Vascular endothelial growth factor (VEGF) is implicated in the development of nonmelanoma skin cancers, such as BCC, because keratinocytes respond directly to VEGF, which in turn affects skin carcinogenesis by altering the proliferation and survival of these cells [16]. Studies on the vascular and angiogenic patterns of BCC reveal that the lowest VEGF expression is found in sBCC, while infiltrative and metatypical subtypes exhibit the highest values [17].


It has been known that interleukin-6 (IL-6) concentrations are significantly higher in BCC tumor microenvironments compared to other skin cancers, such as squamous cell cancers [18]. Mawardi et al [19] examined both VEGF-A and IL-6 and discovered a strong correlation with high-risk BCC. They found that a strong VEGF-A expression was significantly more frequent in high-risk aggressive BCC compared to nonaggressive BCC, and IL-6 levels were also indicative of risk (Table 2).

Table 2. Vascular endothelial growth factor A (VEGF-A) and interleukin-6 (IL-6) expressions in basal cell carcinoma (BCC) punch biopsy samples from head and neck [19].
Agent expressionAggressive BCCNonaggressive BCCP value

Mast Cells

The study by Mawardi et al [19] found that the highest number of mast cells were in the micronodular BCC subtype—a subtype prone to recurrence—and there was a significant difference in mast cell numbers between high-risk aggressive BCC and nonaggressive BCC. Although some authors have suggested that mast cells may not be strictly classifiable as friends or foes in a tumor setting, dermal mast cells may promote skin carcinogenesis by creating an immunosuppressive microenvironment [20]. Recently, for the first time, mast cell activation was observed noninvasively through staining-free visualization of dermal mast cells using two-photon fluorescence lifetime imaging [21]. If such imaging becomes clinically available, it can enhance our ability to stratify BCC risk more accurately before surgery, even without needing a biopsy.

Cyclin D1 and Bcl-2

Studies have shown statistically significant differences between nonaggressive (ie, nodular) and aggressive (ie, micronodular and infiltrative) types using both these markers. Cyclin D1 levels were higher in the aggressive group (P=.04), while Bcl-2 levels were lower in the aggressive group compared to the nonaggressive group (P=.01) [22].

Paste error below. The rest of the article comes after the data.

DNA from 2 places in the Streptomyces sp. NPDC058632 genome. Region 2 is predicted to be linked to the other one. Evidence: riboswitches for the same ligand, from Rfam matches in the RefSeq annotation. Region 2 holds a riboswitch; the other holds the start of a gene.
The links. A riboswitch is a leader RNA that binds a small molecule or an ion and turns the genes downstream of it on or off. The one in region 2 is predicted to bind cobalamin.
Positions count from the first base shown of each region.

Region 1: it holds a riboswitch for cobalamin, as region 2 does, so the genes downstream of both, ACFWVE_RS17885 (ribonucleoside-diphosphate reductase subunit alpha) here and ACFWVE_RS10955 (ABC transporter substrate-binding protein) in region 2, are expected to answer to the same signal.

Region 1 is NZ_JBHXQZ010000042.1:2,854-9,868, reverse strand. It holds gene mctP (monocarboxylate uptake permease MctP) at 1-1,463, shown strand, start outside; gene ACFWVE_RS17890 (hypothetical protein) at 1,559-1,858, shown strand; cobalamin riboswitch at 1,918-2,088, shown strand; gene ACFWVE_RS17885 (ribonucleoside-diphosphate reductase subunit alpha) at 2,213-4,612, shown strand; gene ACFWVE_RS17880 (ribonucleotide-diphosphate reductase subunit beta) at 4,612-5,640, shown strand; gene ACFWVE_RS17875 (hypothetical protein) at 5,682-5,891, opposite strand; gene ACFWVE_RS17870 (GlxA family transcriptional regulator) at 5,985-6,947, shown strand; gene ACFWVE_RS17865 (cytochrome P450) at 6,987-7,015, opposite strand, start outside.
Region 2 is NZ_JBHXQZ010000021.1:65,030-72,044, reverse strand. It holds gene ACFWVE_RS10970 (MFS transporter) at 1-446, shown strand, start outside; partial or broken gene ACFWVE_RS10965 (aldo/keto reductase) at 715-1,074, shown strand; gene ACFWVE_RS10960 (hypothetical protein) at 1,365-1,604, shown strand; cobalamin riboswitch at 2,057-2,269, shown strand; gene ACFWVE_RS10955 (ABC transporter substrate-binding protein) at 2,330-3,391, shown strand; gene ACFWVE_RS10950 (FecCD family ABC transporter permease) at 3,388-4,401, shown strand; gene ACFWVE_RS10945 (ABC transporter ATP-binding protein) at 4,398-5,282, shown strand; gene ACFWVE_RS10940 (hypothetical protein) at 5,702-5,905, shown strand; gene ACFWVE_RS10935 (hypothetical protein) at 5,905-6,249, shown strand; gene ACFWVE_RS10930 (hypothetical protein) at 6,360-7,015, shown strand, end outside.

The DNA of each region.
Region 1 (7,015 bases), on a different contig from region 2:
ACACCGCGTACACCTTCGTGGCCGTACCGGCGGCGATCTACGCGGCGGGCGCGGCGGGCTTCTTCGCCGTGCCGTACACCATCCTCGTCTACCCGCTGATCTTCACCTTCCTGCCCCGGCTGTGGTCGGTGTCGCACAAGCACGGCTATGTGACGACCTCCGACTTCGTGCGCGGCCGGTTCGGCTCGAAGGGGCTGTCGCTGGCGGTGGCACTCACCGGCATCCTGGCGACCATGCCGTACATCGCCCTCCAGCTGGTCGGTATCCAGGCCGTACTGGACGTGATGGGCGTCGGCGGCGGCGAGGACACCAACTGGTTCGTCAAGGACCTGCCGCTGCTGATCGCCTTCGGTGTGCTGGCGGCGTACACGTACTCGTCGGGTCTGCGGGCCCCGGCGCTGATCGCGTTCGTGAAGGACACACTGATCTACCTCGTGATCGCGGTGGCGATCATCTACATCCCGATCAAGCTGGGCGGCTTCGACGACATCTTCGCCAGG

Because BCC is the most common tumor in humans and the global incidence of these tumors is increasing, it is important to stratify the risk. This helps reduce health care costs and spares patients from unnecessary invasive surgical procedures. In this context, identifying immunohistochemical and angiogenic markers, such as VEGF-A, IL-6, Cyclin D1, Bcl-2, and mast cells from punch or shave biopsy samples, can assist in determining the need for surgery or when topical therapies may be more suitable. Noninvasive two-photon tomography, in combination with fluorescence lifetime imaging, has been used to visualize human skin mast cells in vivo using a staining-free method, which also holds promise for future applications.

Visualizing immunohistochemical and angiogenic agents in vivo, with or without staining techniques, hints at a future where BCC risk can be assessed accurately prior to surgery, ultimately leading to more patient-centered treatments.

Conflicts of Interest

None declared.

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BCC: basal cell carcinoma
IL-6: interleukin-6
sBCC: superficial basal cell carcinoma
VEGF: vascular endothelial growth factor

Edited by R Dellavalle; submitted 26.06.23; peer-reviewed by T Dicker, L Wheless; comments to author 28.08.23; revised version received 09.09.23; accepted 22.09.23; published 30.10.23.


©Sharad Paul, Allanah Knight. Originally published in JMIR Dermatology (, 30.10.2023.